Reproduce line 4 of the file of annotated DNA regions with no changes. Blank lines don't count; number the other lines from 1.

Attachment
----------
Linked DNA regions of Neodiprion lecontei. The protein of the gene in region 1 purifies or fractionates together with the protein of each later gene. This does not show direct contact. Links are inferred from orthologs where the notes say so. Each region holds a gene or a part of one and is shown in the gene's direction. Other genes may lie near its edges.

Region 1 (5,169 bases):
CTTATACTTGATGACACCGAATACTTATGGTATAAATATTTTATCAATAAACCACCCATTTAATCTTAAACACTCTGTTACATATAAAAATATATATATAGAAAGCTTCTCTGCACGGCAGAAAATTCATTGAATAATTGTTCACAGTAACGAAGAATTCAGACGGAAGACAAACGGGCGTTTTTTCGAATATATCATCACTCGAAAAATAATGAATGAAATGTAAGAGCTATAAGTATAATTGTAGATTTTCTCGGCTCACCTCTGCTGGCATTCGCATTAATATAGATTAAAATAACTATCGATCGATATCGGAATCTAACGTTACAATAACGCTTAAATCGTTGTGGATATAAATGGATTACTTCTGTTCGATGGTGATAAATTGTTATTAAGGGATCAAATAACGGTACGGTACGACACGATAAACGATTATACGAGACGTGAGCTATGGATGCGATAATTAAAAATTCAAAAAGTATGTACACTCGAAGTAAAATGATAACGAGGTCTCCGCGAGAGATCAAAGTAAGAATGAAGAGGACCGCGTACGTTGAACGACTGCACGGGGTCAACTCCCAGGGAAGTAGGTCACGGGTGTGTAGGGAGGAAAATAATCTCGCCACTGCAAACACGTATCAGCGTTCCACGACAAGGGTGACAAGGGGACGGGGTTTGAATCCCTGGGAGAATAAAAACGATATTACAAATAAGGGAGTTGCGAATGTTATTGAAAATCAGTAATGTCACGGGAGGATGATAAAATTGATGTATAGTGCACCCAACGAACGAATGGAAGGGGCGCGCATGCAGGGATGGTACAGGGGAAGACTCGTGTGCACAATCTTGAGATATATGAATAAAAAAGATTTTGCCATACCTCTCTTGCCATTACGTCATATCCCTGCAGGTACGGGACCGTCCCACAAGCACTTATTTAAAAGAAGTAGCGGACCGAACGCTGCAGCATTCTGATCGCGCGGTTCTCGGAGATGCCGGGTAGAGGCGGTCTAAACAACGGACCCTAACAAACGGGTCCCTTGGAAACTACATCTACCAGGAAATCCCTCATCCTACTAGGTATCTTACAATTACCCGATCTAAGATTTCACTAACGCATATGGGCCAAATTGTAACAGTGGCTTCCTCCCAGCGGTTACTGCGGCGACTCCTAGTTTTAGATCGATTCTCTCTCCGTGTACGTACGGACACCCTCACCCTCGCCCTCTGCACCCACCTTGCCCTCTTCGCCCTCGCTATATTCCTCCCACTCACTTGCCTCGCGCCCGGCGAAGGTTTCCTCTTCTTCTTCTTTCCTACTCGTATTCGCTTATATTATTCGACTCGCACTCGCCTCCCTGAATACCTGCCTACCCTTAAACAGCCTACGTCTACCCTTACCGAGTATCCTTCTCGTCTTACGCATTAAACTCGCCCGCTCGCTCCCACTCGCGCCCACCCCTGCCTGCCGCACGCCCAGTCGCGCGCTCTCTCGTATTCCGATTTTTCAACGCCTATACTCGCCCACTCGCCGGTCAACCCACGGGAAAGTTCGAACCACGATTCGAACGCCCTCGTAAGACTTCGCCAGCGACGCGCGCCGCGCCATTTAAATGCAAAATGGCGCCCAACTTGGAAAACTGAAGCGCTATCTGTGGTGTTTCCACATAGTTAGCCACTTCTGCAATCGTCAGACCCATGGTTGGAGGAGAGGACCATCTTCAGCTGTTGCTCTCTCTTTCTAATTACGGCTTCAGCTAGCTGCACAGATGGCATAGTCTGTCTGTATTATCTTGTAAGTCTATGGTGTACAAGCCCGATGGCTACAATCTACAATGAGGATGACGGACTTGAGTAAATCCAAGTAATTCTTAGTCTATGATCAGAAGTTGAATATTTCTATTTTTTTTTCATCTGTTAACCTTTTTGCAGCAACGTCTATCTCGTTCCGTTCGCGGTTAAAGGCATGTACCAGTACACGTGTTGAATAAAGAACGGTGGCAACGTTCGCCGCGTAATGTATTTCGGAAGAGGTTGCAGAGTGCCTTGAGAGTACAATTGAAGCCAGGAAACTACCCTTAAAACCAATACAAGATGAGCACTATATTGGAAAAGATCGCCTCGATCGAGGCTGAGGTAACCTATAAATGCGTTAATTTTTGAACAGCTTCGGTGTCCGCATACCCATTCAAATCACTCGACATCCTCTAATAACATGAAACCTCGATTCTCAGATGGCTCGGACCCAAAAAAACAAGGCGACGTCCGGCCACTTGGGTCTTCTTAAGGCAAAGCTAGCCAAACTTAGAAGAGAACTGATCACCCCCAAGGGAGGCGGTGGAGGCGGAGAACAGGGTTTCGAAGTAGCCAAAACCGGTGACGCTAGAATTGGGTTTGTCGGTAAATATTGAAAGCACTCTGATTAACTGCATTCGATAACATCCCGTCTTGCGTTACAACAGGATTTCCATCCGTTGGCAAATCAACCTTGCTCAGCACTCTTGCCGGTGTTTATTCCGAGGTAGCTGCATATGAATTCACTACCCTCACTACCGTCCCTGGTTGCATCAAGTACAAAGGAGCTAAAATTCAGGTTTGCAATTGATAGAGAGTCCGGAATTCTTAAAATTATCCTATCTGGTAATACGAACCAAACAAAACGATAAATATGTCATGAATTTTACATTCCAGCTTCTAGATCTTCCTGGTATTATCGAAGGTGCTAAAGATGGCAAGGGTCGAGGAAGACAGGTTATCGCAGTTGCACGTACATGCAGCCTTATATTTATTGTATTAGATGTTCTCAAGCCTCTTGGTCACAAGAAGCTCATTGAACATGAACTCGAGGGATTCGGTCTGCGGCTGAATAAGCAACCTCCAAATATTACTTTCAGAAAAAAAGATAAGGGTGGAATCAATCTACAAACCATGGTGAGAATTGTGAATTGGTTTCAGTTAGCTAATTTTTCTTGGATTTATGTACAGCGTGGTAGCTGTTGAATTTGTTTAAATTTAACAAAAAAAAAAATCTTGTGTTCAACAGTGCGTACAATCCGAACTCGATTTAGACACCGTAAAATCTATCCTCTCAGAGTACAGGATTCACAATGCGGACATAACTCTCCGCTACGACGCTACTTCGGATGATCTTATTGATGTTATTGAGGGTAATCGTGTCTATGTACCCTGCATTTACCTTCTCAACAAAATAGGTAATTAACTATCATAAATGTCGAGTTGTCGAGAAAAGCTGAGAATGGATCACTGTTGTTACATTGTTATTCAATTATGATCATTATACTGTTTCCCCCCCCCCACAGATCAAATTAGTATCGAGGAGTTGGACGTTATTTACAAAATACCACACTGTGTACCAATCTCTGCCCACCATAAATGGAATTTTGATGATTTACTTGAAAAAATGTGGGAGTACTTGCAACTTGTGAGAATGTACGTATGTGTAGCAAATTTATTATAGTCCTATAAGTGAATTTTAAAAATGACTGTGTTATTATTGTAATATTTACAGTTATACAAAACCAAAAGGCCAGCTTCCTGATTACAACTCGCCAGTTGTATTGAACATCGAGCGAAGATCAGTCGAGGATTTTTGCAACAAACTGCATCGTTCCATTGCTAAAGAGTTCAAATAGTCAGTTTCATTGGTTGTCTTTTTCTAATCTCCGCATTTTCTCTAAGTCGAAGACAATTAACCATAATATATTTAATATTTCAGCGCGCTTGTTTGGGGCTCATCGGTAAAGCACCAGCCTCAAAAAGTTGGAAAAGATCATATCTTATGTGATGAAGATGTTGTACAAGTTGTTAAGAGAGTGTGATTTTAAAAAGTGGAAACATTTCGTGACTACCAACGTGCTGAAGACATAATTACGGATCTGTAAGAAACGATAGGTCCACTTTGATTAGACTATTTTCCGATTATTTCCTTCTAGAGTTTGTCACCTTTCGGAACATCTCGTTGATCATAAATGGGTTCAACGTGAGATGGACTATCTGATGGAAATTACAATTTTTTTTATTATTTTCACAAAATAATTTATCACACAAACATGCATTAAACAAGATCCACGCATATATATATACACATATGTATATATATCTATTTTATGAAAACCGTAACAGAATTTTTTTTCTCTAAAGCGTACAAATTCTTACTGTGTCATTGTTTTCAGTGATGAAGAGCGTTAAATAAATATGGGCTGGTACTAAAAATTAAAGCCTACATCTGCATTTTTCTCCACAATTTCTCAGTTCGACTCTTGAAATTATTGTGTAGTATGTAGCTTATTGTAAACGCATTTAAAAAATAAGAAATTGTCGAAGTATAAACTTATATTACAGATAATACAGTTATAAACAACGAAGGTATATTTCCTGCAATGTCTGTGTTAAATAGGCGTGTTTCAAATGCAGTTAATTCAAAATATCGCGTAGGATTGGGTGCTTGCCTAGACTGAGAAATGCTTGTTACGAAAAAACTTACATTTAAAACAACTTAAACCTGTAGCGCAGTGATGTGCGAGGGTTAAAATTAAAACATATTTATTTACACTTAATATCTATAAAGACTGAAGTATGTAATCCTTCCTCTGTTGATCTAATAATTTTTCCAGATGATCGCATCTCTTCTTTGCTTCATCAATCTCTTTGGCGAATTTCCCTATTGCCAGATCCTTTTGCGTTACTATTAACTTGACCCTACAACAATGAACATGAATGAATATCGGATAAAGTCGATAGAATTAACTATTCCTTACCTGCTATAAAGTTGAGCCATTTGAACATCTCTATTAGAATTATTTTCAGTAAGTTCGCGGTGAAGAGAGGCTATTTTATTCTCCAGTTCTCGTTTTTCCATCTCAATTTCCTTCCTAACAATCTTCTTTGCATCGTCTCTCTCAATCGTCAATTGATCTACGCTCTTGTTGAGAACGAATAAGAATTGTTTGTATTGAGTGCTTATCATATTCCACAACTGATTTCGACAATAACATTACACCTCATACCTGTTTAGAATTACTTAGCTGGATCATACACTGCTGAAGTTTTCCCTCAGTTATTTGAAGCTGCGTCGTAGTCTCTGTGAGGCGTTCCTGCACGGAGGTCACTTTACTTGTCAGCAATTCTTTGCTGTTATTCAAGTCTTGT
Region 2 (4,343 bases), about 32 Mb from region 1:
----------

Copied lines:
Region 2 (4,343 bases), about 32 Mb from region 1: